Never mind that the campus controlled-access system is at times annoying, because it has students feeling safer. Students know what is making entering dorm halls difficult for them and their guest, must also be doing the same for would be wrongdoers. These security measures are the armor for universities wishing to purge the vulnerabilities criminals exploit.
St. Ambrose University Campus Crime Statistics for the years 2009 through 2011 have the university experiencing 26 burglaries—entering a building intent on committing a crime—in the campus residence halls.
For addressing this kind of criminal activity, the university installed CS Gold, a keyless accesscontrol solution. From 7 p.m. to 7 a.m., students must swipe a card—or place the card in front of the reader, something many students are not aware they can do—to enter certain dorms halls.
Students use a traditional key for their individual rooms. Any visitors must have their host meet them at the front desk so they both can leave picture identification cards. If students find that their card is missing, they must report it immediately. If it was stolen and either a police or campus security report is obtained, the student won’t be paying for a new card. This is ideal for both cash strapped students and security attempting to keep track of lost cards. A lost card poses a deep security threat, because it can give unauthorized persons access into one of the resident halls.
Although these security measures can at times be bothersome, overall, students seem to be generally appreciative.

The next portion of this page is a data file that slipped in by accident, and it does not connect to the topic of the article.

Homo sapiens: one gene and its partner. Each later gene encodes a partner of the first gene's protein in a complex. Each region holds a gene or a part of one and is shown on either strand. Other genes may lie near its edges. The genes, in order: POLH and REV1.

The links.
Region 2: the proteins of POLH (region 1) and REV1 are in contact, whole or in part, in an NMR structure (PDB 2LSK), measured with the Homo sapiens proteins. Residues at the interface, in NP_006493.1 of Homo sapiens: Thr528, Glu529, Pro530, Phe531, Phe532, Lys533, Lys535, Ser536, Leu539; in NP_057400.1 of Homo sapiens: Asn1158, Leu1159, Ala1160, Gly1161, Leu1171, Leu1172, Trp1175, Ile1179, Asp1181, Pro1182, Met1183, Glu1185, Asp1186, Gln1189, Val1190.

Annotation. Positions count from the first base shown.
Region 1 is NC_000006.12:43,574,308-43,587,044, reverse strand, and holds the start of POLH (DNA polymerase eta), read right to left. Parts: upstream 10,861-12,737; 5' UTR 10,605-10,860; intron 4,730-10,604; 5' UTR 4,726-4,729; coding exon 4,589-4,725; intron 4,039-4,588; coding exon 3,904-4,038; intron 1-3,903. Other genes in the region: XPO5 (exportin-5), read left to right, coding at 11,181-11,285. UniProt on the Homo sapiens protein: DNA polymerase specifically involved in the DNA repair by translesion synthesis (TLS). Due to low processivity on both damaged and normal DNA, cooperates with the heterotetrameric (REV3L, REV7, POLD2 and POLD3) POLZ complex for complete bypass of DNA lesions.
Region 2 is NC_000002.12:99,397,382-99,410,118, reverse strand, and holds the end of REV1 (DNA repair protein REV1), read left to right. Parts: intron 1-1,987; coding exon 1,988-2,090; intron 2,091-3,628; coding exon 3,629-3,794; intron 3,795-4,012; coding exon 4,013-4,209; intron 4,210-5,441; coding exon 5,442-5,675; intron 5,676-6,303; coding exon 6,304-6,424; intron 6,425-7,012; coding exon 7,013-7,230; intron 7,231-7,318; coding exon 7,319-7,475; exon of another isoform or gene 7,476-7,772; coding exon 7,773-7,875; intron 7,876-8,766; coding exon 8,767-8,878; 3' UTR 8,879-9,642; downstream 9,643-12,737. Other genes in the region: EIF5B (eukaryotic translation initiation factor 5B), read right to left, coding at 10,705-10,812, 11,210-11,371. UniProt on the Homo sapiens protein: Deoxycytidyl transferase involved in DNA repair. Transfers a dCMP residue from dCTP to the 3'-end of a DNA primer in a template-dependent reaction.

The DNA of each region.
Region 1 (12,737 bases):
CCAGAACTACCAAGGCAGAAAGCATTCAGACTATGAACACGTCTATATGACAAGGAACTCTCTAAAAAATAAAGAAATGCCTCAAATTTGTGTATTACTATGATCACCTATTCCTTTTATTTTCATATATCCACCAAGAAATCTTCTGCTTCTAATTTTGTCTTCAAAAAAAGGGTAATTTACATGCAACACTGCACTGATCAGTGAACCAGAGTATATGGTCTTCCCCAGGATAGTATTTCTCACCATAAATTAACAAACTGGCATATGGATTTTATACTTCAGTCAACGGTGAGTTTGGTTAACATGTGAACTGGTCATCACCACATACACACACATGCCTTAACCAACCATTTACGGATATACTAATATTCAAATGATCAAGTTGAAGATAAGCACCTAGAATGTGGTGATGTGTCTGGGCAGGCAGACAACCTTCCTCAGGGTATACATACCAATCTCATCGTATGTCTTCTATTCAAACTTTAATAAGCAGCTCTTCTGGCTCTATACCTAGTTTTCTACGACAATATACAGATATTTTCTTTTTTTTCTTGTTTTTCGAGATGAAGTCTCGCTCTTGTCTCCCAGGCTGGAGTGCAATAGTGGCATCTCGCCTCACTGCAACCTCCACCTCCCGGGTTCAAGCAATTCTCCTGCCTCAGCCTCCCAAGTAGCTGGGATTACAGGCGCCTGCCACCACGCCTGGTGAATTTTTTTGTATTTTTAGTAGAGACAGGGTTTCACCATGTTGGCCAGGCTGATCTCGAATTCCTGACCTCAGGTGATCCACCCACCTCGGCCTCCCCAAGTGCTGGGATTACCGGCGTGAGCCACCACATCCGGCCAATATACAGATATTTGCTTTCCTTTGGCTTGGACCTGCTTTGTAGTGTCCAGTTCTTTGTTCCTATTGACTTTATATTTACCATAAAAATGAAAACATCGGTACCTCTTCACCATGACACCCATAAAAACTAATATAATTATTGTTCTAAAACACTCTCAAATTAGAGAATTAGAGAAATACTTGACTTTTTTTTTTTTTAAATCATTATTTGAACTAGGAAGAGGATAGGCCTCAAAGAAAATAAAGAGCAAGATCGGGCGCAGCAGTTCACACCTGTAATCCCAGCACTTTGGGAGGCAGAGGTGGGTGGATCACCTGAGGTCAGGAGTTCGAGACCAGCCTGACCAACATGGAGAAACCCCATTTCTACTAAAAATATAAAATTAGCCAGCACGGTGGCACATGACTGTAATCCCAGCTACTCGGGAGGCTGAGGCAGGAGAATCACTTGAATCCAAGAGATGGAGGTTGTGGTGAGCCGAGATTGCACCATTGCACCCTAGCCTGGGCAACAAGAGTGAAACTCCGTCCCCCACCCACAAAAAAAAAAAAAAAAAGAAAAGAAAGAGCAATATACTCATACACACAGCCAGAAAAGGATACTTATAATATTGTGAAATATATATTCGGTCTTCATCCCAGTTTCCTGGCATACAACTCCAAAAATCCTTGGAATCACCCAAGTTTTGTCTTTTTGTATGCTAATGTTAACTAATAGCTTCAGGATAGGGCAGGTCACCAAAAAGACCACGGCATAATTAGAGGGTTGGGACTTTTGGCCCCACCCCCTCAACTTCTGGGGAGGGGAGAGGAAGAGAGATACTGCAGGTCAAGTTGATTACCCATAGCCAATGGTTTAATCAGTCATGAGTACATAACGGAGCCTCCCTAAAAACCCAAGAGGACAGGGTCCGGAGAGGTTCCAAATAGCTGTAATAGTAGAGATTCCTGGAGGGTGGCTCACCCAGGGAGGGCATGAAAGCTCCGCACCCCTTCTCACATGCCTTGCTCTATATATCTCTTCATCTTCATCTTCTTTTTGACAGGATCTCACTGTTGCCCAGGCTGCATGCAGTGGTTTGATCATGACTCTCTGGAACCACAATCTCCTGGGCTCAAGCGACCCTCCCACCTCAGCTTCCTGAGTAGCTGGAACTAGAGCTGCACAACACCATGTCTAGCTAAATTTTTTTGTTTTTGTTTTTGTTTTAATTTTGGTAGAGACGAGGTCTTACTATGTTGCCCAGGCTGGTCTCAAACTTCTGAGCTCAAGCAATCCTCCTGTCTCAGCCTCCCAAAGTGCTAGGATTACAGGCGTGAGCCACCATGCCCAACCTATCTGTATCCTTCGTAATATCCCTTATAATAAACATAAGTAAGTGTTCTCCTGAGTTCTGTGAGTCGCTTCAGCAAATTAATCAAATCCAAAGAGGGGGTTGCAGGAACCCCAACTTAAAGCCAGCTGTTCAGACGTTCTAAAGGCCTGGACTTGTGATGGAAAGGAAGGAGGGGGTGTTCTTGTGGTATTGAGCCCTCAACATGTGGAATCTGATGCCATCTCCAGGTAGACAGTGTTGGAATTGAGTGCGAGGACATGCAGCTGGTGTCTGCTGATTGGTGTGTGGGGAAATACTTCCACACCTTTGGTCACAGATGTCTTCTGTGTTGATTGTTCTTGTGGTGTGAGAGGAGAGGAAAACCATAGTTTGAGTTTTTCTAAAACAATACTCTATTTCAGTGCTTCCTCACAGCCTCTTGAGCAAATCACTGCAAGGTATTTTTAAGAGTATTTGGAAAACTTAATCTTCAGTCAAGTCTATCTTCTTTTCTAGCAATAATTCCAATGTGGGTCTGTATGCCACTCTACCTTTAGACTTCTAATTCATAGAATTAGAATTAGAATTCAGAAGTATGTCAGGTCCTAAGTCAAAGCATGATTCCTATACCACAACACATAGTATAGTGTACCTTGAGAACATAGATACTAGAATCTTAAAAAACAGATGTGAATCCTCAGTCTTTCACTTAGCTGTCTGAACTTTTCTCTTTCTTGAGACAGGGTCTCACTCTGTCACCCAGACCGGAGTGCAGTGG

“Sometimes it’s a little too much security. Especially having to scan them at the front door before you can even get into the room,” Adam Keith said. “But overall they are good.”
“They have a big brother feel,” said one student who didn’t wish to be named, making the point that security systems were already in place, and there is little need to have additional measures.
Not everyone is feeling like the precautionary measures are bad.
“When I was a student, I didn’t want to worry about my key and I wanted the freedom to go to my friends’ dorms on campus to see them without having to be checked in,” former student Wendy Pondell said. “But now that I have a home of my own, it doesn’t seem like a major inconvenience to lock up the house before I leave for work.”
Because of the recent string of school violence, many students are finding themselves worrying more about safety than they used too; although the most likely culprit will be vandals entering the buildings causing damage. Controlled-access is alleviating the safety concerns of students.
They can worry about important matters like finishing homework, testing, sports and after school activities.
Universities all around the country are implementing controlled-access systems on every entryway.
Alongside other security enhancements, like St. Ambrose University’s six blue cap phones, controlled-access systems help make schools a safer environment for students who want to learn, and harder on criminals looking for easy pickings.